MIAMI (WSVN) - With the school day at its end, students are now working to get back into the swing of the school year.
“I wasn’t ready to wake up,” said one Booker T. Washington High School student, “but, I mean, seeing my friends again — it made up for it.”
“I miss the summer, of course, but I was waiting on the school, too,” said another Booker T. student.
“At first, I kind of didn’t care about it, but then now I was like, ‘Oh snap, it’s really happening,'” said another student.
“I am really excited because I met my teacher, and I think she’s really nice, and today would be the best day ever,” said fifth grade student Samaria Clark.
With the school day now in the books, Miami-Dade County Public School Superintendent Alberto Carvalho spoke on the transition in going from the summer to the start of the school year.
“I’ve probably been to about 12 different schools, and I think that from the very beginning till now, it’s been a very successful day,” he said. “We had a thousand buses on the road, no delays of any significance.”
There is a lot of traffic that comes with hundreds of thousands of students going back to school.
Miami-Dade Fire Rescue was in North Miami to make sure everyone stayed safe and knew how to drive through school zones with their ‘stop, drop and roll’ rule.
“Stop on the accelerator, drop the speed limit to 15 miles an hour and just roll through, being careful,” said Miami-Dade Fire Rescue Capt. George Sterr.
Miami Heat rookies welcomed students back at Jesse J. McCrary Junior Elementary School with school supplies and a hot breakfast.
“You know, it feels good just to be able to come back, you know, give back to the kids,” said Heat rookie Matt Williams Jr. “Just by making an appearance, you can tell how excited they are.”
“The Heat is here, all the interview people are here, everyone is here, even my teacher is here, and I’m really excited,” said Clark.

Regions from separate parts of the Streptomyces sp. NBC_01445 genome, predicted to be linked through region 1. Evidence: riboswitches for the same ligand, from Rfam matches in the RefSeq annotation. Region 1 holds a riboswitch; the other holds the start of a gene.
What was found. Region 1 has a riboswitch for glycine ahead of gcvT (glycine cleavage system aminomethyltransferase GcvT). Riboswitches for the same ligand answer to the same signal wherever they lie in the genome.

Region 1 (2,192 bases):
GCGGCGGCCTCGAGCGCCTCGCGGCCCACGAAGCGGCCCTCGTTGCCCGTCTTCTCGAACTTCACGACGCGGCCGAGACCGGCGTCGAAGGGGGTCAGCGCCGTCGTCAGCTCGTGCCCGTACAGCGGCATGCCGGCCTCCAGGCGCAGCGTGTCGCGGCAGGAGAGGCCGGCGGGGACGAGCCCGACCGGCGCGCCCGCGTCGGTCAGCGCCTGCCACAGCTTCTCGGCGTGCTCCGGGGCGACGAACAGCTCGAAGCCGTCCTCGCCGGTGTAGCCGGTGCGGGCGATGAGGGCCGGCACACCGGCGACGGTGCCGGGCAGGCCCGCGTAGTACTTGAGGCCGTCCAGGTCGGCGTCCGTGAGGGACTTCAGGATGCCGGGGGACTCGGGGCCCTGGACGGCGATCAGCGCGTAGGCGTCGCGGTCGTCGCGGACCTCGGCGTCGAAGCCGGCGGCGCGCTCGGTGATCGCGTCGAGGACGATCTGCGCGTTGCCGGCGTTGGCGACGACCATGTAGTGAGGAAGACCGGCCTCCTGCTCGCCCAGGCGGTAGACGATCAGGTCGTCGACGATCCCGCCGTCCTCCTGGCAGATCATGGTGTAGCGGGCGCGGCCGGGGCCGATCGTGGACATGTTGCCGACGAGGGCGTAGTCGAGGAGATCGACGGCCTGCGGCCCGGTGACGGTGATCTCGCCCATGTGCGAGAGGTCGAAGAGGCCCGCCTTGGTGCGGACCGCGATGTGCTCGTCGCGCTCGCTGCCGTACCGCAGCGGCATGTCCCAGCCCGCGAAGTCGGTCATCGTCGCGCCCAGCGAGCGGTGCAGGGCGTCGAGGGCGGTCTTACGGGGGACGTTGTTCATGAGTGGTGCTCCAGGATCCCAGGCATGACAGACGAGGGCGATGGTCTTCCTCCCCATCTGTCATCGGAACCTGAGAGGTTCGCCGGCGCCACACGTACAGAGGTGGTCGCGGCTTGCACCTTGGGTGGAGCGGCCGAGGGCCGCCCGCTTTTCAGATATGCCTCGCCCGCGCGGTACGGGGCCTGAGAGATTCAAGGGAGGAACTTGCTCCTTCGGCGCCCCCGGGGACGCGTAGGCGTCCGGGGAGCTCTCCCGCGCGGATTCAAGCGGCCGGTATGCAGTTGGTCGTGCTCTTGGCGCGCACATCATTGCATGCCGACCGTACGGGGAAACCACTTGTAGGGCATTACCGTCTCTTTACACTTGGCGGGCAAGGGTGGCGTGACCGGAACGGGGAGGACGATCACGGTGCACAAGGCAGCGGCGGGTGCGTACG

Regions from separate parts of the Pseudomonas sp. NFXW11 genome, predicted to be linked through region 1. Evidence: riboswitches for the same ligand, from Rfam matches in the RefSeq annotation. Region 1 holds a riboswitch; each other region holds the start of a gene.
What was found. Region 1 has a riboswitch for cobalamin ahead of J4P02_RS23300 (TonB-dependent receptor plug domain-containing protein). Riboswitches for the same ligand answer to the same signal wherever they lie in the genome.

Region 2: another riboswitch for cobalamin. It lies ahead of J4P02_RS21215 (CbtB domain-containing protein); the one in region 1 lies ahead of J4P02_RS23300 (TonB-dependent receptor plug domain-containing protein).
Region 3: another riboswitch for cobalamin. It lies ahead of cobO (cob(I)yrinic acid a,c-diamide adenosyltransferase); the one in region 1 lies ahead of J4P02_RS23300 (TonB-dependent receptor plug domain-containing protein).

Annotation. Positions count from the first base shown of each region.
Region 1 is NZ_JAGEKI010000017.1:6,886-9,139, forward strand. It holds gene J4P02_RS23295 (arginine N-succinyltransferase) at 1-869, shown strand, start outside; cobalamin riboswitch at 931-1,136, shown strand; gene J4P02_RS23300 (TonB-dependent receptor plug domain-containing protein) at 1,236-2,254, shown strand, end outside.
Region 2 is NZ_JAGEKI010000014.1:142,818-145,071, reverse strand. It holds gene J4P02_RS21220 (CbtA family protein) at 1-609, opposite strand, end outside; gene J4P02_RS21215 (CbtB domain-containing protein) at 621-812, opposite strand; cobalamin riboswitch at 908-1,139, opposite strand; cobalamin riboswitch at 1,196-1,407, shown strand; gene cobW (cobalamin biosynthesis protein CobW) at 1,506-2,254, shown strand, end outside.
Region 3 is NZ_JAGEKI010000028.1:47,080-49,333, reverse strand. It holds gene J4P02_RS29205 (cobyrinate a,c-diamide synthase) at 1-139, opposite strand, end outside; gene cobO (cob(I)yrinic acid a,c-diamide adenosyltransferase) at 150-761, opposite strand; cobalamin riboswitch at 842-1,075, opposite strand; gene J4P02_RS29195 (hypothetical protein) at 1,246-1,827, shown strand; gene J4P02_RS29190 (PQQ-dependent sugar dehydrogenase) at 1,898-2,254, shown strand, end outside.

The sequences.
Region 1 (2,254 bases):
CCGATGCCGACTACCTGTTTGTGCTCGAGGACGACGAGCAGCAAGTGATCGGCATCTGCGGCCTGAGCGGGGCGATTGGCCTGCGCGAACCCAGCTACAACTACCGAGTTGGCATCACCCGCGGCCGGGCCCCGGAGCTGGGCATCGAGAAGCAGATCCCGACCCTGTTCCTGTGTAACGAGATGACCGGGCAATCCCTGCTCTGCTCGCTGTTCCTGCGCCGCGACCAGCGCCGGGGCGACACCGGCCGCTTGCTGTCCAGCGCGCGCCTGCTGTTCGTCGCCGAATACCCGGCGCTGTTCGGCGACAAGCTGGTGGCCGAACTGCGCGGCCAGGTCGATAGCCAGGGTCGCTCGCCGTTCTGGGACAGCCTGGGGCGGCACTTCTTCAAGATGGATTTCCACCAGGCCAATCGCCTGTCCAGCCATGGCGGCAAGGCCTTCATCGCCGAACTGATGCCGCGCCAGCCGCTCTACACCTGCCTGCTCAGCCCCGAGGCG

Carvalho said Miami-Dade County Public Schools has a lot to look forward to this school year, including a number of changes that have been implemented.
Many changes came for Shenandoah Middle School, where — after $7.2 million in renovations — the school opened its doors Monday to allow students in for their first day back to classes.
“Just the whole appearance of the school has changed dramatically due to the changes we’ve made,” said Victor Alonso, a school official.
With the addition of three new schools in the county, along with expanded technology and choice magnet programs, there is a lot to help students this school year.
This year, the district is using hands-on training to get students ready for the careers of their future, including cyber security, business and animation. There are just a few of the magnet and choice programs added in 2017.
The goal is to ensure students enjoy their classes, while also learning in a safe environment.
“Teaching and learning took place in Miami-Dade County Public Schools in the very first day, on their very first day,” said Carvalho. “We’re off to a fantastic start.”
Students in Broward County also got back into the school year with more than 270,000 students going back to school, Monday.
Broward Superintendent Robert Runcie made sure to greet students as the day got started.
“I hope you enjoyed your summer, but I know you’re going to have a fantastic school year,” Runcie said in an assembly with some students at Broadview Elementary.
The Florida Panthers also paid a visit to Broadview, where they wished the students a successful school year.
Runcie was also on hand during lunch time at Meadowbrooke Elementary School, where the children got their first taste of a new healthier lunch menu, created by a celebrity chef.
However, after a long first day, parents and students are now happy that the excitement is over. However, it all begins again Tuesday.
“It was actually really fun,” said student Olivia Eskeson.
Broward school officials also took into consideration the solar eclipse, and excused the absences of students who took the day off to view the celestial event.
Copyright 2018 Sunbeam Television Corp. All rights reserved. This material may not be published, broadcast, rewritten or redistributed.